Tyler Lydon's arrival came unexpectedly when it was announced that the Sacramento Kings had signed the former Denver Nugget to a minimum deal. However, it made more sense that they were looking for additional deep threats and they potentially have one if Lydon works out.
It’s fairly difficult to dive deeply into Lydon’s NBA game because through two seasons in Denver, he’s accumulated only 96 total minutes and that’s too minute of a sample size to accurately dictate how he’ll turn out in Sacramento - but we’ll make it work.
Out of 18 total shot attempts this past season, 10 of those materialized from deep and he converted four of them. The math easily calculates his three point percentage out to 40 percent. Despite the extremely low volume as he only played in late game situations, he was actually a straight 40 percent shooter from three in two college seasons at Syracuse (on 3.5 attempts per game).
Lydon loved to display his threatening range in college and glimpses of that were expressed throughout his minimal NBA attempts.
That range allows him the potential to succeed as a pick-and-pop player in the NBA like he does here.
In college, Lydon failed to cause havoc as a pick-and-roll big and one of the reasons for that comes down to his size. He stands at 6’10” but his wingspan doesn’t surpass 7’0”, which holds concerns on both ends of the floor.
His offensive arsenal tended to deteriorate once he rolled to the rim as his passiveness led to floaters and overall wasn’t a reliable roll big. In his final season at Syracuse, he was the roll big for 32 possessions that resulted in 0.469 points per possession, slotting him in the abysmal 2nd percentile, per Synergy.
Additionally on defense, his size was easy for bigger centers and forwards to muscle through and he lacked the fluid lateral movements to stay in front of smaller and quicker players. This led to troubles and questions regarding his defensive identity because who does he guard?
But Sacramento doesn’t need Lydon to showcase his roll skills that haven’t developed or stout defense - just his shooting and then you go from there.
When Lydon was unguarded in catch and shoot situations (36 poss.) in his last season at Syracuse, he scored 1.611 points per possession, elevating him into the 93rd percentile, per Synergy.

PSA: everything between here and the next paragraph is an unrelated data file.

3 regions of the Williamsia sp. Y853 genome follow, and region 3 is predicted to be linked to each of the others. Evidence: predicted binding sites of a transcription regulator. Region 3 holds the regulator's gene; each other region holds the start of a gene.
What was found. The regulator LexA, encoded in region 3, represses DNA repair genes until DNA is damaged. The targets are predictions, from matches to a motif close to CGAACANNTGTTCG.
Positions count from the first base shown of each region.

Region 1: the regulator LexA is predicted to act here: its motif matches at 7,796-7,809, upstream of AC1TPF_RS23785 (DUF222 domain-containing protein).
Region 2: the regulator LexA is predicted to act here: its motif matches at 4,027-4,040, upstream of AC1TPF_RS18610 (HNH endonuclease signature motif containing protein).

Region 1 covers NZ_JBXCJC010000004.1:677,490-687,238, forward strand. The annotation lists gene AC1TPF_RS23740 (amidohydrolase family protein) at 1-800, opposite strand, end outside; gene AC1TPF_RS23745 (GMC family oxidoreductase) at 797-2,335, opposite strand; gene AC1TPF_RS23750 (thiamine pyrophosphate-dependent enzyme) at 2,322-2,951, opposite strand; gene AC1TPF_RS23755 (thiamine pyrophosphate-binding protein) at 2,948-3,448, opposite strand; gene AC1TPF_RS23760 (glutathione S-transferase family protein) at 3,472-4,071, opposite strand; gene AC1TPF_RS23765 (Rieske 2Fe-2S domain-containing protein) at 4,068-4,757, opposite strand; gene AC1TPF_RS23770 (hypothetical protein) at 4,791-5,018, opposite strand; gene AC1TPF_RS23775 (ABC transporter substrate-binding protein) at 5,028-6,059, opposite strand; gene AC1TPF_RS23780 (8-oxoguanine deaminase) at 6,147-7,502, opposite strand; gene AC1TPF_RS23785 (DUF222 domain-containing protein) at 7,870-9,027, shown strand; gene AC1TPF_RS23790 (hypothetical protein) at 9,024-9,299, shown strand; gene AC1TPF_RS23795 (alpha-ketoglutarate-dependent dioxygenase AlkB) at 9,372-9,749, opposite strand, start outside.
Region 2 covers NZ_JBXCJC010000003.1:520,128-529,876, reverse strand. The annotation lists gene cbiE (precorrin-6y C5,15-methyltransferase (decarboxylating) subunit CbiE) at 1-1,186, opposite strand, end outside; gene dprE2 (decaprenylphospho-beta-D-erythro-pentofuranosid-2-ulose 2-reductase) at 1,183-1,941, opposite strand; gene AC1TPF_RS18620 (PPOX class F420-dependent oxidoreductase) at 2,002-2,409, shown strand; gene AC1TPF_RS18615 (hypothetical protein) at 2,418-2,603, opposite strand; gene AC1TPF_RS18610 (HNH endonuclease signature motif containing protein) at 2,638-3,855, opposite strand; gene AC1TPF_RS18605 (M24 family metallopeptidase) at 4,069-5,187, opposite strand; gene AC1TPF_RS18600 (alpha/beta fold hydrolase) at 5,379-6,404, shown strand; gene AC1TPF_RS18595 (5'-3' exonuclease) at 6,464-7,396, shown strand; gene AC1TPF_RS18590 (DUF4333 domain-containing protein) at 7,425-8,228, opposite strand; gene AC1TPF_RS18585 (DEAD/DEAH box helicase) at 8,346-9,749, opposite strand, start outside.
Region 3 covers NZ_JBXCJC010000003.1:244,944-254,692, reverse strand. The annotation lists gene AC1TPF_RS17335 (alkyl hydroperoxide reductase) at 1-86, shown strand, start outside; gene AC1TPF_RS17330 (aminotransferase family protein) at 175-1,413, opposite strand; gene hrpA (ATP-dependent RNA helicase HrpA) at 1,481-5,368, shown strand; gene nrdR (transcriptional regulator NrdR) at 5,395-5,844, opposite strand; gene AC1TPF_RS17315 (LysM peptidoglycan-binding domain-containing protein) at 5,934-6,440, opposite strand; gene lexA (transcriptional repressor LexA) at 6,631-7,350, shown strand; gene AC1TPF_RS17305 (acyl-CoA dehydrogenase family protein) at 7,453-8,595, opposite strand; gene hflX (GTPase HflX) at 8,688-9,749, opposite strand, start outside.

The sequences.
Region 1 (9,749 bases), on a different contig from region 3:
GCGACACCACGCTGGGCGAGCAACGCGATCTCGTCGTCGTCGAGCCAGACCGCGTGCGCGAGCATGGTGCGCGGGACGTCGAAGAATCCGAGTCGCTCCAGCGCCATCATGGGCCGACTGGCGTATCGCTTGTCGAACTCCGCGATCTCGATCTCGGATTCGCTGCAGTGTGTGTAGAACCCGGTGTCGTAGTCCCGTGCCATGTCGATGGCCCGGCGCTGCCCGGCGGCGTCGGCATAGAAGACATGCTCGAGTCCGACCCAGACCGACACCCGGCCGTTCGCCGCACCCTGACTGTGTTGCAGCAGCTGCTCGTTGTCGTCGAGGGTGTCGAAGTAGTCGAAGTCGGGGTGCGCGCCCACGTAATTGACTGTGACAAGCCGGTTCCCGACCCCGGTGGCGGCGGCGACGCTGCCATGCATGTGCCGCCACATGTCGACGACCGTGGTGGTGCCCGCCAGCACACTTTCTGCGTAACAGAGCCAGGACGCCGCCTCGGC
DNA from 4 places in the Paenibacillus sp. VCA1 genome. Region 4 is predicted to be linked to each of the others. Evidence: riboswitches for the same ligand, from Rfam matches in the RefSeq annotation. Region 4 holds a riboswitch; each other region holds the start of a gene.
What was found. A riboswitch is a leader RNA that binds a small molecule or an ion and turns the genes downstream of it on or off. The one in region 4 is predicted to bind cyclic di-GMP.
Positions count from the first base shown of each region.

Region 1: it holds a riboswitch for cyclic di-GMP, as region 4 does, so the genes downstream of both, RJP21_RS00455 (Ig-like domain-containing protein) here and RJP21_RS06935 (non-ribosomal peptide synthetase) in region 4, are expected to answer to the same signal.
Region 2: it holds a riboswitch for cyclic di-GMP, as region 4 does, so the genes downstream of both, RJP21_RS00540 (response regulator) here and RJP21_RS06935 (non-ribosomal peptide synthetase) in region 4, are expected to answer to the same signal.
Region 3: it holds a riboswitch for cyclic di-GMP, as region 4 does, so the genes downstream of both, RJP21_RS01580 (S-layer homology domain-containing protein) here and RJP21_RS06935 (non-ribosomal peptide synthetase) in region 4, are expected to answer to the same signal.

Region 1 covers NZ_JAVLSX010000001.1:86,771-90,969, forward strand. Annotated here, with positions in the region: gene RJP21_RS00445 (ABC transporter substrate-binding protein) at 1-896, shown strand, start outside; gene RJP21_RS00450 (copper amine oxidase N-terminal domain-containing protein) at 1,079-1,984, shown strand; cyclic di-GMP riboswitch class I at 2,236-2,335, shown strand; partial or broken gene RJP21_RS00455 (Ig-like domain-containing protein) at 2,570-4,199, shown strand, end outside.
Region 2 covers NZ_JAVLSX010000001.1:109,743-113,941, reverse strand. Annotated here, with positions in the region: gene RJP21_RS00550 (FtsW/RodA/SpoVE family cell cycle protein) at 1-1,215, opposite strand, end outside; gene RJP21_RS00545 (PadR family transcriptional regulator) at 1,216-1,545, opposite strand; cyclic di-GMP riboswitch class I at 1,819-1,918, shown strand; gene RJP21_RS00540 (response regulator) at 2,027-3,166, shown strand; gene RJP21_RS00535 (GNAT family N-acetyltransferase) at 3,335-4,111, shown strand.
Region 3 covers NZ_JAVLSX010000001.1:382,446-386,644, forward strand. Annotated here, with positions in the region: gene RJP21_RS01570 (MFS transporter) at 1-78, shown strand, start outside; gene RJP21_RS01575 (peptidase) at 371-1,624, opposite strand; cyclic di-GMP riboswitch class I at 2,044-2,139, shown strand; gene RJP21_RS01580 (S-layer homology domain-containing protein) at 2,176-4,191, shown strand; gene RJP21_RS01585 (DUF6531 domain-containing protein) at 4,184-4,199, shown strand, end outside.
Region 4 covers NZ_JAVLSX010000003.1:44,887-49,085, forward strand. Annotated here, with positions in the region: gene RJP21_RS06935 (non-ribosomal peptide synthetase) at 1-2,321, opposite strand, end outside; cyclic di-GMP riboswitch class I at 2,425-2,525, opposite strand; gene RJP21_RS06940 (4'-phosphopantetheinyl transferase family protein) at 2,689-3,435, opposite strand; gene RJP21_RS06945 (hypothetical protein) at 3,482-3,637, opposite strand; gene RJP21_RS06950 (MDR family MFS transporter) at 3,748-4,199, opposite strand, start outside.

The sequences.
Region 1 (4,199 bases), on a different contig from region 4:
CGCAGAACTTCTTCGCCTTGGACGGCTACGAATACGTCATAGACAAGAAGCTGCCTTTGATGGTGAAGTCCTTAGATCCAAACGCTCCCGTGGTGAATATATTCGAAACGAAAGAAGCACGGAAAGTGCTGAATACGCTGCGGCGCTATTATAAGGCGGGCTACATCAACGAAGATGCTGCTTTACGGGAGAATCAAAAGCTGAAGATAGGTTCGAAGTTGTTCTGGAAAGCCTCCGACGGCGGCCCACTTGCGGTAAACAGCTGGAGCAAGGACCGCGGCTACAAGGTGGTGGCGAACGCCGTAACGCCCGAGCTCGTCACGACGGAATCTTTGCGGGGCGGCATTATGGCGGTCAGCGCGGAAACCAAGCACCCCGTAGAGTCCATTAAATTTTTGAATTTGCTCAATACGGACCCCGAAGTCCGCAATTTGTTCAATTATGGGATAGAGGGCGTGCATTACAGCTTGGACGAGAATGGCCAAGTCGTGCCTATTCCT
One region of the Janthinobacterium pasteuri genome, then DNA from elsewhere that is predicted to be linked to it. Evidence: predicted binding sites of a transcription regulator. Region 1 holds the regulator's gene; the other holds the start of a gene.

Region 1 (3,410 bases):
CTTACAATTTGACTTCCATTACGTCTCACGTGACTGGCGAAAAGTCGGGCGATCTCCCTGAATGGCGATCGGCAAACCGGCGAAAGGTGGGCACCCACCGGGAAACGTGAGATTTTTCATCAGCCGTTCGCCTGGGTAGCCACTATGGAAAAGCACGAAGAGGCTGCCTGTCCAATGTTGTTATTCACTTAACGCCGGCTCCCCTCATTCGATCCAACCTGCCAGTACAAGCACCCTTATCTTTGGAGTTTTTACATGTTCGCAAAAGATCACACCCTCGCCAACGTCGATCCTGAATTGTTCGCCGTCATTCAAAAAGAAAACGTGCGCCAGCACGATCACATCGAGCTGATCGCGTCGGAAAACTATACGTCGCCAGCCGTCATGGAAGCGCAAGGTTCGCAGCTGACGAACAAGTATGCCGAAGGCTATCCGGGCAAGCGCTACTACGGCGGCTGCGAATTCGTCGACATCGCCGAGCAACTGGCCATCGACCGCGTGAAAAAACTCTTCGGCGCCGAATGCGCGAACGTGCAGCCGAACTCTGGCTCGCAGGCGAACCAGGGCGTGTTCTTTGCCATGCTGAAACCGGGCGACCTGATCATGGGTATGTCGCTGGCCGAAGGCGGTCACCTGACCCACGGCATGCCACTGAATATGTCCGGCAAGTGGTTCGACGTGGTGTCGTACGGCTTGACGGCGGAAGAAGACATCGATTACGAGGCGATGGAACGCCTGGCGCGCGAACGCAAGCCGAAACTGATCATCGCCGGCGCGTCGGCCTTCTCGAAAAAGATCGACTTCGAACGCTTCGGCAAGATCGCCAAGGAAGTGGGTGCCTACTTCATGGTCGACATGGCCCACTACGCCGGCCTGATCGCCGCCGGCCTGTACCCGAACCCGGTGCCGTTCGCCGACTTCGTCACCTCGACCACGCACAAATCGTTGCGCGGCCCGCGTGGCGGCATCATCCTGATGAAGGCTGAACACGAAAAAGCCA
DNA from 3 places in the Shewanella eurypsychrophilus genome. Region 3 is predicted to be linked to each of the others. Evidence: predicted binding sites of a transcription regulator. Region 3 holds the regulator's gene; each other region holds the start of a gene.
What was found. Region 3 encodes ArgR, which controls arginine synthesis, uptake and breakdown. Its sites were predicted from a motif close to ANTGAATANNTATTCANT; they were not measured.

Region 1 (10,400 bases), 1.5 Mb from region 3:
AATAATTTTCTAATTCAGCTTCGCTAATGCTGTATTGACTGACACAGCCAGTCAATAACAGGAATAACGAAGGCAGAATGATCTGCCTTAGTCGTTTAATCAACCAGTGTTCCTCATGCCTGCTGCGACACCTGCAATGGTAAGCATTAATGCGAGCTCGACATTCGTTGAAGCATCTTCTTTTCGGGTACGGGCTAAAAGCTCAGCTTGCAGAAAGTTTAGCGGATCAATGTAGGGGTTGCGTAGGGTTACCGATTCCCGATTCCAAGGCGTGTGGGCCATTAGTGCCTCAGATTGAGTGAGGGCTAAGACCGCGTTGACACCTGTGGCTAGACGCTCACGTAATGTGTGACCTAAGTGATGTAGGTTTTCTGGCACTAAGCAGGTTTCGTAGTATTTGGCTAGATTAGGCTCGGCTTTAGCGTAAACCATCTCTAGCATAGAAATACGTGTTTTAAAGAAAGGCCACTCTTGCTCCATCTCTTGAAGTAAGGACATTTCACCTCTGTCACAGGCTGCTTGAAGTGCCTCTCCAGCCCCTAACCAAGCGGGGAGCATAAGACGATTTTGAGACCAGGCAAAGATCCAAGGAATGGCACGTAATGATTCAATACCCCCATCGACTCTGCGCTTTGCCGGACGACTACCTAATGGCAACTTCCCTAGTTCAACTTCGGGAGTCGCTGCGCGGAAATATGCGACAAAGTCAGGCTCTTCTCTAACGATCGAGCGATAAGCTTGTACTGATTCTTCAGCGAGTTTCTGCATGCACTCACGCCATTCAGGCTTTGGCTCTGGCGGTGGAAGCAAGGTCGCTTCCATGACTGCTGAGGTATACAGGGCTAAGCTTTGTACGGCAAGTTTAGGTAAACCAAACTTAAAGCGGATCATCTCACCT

You couldn’t afford to leave him open in college because he was deadly from anywhere as he held a well-balanced stroke that released quick and that could possibly bode well for him playing on a team that plans to shoot numerous threes.
If Lydon isn’t occupying space beyond the arc, he typically capitalized on offensive rebounds. In his final season in college (lots of these due to lack of NBA samples), there were 44 possessions in which Lydon got in position for a putback and it resulted in 1.386 PPP, good for the 90th percentile.
His movement fluidity on defense was a problem but offensively, his motions are more smooth and he had a nice bounce around the rim as shown in the clip. His athleticism is an underrated aspect of his game and there could be moments where that is illustrated on the court like it was previously in his career. If you recall, his first basket this past season came on a cutting dunk against the Kings.
The bounce also proved to be handy on defense, where he averaged 1.6 blocks in his college career and a block percentage of 5.8.
If Lydon works out well and makes the team, it’ll be great for him monetarily (he gets more guaranteed money the longer he’s on the squad this year) and the team will add another sharpshooter. In the case that the experiment fails, there’s no major downside because the rotation won't crumble without him.
Attempting to allocate minutes to the loaded big man situation in Sacramento is challenging, but utilizing Lydon as an end-of-the-bench sharpshooter when necessary could be beneficial if he impresses enough. And if that impression continues, his size and shooting can be key in small ball play.
Lydon is a highly self-aware player and despite those issues with size and creation of offense inside the arc, it’s simple to see why the Kings enjoyed his shooting potential.